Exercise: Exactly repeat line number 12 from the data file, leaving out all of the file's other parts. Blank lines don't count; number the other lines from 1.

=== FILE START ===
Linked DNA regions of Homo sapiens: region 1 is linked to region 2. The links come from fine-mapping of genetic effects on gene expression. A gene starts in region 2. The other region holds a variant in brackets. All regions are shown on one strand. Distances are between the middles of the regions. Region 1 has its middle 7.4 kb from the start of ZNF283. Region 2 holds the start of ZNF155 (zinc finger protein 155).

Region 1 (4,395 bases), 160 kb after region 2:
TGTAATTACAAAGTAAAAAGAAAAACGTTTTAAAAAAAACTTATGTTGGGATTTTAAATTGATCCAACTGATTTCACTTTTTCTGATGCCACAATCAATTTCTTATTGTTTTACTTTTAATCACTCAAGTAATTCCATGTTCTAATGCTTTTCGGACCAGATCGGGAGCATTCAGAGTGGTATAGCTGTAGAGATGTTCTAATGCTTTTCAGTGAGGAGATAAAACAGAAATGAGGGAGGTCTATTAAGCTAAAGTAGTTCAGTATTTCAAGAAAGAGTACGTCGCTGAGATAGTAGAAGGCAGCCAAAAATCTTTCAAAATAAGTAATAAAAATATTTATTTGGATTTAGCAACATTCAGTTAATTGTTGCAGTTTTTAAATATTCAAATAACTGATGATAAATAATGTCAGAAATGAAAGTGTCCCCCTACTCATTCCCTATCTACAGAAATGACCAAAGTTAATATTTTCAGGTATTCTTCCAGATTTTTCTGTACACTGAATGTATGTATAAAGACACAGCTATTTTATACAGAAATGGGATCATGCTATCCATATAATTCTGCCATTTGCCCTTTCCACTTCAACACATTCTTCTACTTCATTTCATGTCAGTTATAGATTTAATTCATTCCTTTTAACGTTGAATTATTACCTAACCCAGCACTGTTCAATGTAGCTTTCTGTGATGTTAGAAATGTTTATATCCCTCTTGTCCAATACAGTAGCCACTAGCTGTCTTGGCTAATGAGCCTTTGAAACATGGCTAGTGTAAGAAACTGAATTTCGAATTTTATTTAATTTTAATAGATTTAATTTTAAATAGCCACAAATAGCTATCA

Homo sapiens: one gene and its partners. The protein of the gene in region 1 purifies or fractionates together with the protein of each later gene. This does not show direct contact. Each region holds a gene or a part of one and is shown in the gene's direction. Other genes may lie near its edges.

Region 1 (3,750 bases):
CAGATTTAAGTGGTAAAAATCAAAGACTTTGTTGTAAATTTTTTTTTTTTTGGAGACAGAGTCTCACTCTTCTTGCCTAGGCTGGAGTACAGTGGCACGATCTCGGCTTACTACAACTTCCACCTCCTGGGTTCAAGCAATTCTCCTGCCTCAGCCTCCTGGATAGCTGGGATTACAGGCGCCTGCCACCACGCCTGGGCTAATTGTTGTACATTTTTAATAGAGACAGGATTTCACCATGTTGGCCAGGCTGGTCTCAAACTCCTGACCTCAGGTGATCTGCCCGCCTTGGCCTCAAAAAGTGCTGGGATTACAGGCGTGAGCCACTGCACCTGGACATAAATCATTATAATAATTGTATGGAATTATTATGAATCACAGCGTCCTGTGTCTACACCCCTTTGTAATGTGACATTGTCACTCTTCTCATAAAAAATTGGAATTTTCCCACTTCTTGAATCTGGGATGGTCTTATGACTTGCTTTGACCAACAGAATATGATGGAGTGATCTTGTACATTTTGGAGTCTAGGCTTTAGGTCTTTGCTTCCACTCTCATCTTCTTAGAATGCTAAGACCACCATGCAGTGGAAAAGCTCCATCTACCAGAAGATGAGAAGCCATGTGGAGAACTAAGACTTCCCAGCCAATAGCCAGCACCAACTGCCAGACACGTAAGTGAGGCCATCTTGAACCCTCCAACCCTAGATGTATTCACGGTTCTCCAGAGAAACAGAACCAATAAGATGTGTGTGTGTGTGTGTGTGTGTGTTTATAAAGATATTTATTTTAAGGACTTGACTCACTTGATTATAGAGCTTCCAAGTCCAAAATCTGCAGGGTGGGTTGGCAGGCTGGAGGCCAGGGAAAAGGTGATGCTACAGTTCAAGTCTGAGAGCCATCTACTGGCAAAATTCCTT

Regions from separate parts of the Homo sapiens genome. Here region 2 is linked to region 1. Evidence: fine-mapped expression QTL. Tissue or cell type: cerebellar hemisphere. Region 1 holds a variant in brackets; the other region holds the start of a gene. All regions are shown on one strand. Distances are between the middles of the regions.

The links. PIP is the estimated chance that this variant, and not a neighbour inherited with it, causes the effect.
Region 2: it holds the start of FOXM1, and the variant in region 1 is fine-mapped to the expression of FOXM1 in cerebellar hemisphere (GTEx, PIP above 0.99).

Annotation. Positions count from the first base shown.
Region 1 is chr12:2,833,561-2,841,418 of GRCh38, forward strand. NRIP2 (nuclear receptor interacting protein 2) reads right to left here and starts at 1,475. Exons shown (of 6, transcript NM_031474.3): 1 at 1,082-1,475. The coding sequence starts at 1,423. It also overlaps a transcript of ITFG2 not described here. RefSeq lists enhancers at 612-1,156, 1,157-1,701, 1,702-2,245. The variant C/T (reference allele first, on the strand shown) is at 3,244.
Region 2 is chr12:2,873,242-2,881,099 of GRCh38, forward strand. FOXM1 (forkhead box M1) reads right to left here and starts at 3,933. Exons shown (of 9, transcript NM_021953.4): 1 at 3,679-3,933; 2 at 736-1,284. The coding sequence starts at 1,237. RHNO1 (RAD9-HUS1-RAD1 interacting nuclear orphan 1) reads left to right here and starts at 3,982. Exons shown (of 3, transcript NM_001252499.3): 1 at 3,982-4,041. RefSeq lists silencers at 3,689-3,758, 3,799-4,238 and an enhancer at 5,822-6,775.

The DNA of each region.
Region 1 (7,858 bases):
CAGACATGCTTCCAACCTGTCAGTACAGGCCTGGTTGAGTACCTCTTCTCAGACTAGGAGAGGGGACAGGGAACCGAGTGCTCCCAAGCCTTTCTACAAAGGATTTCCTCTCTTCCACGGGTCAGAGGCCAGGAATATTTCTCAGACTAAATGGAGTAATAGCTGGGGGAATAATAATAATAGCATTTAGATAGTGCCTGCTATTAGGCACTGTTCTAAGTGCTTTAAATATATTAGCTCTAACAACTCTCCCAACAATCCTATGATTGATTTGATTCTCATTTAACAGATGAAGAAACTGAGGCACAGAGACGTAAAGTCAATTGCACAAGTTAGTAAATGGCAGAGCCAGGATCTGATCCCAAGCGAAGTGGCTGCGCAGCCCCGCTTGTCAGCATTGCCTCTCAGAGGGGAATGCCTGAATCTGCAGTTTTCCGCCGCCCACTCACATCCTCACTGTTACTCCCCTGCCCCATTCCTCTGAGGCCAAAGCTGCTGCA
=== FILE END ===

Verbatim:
Region 2 is chr12:2,873,242-2,881,099 of GRCh38, forward strand. FOXM1 (forkhead box M1) reads right to left here and starts at 3,933. Exons shown (of 9, transcript NM_021953.4): 1 at 3,679-3,933; 2 at 736-1,284. The coding sequence starts at 1,237. RHNO1 (RAD9-HUS1-RAD1 interacting nuclear orphan 1) reads left to right here and starts at 3,982. Exons shown (of 3, transcript NM_001252499.3): 1 at 3,982-4,041. RefSeq lists silencers at 3,689-3,758, 3,799-4,238 and an enhancer at 5,822-6,775.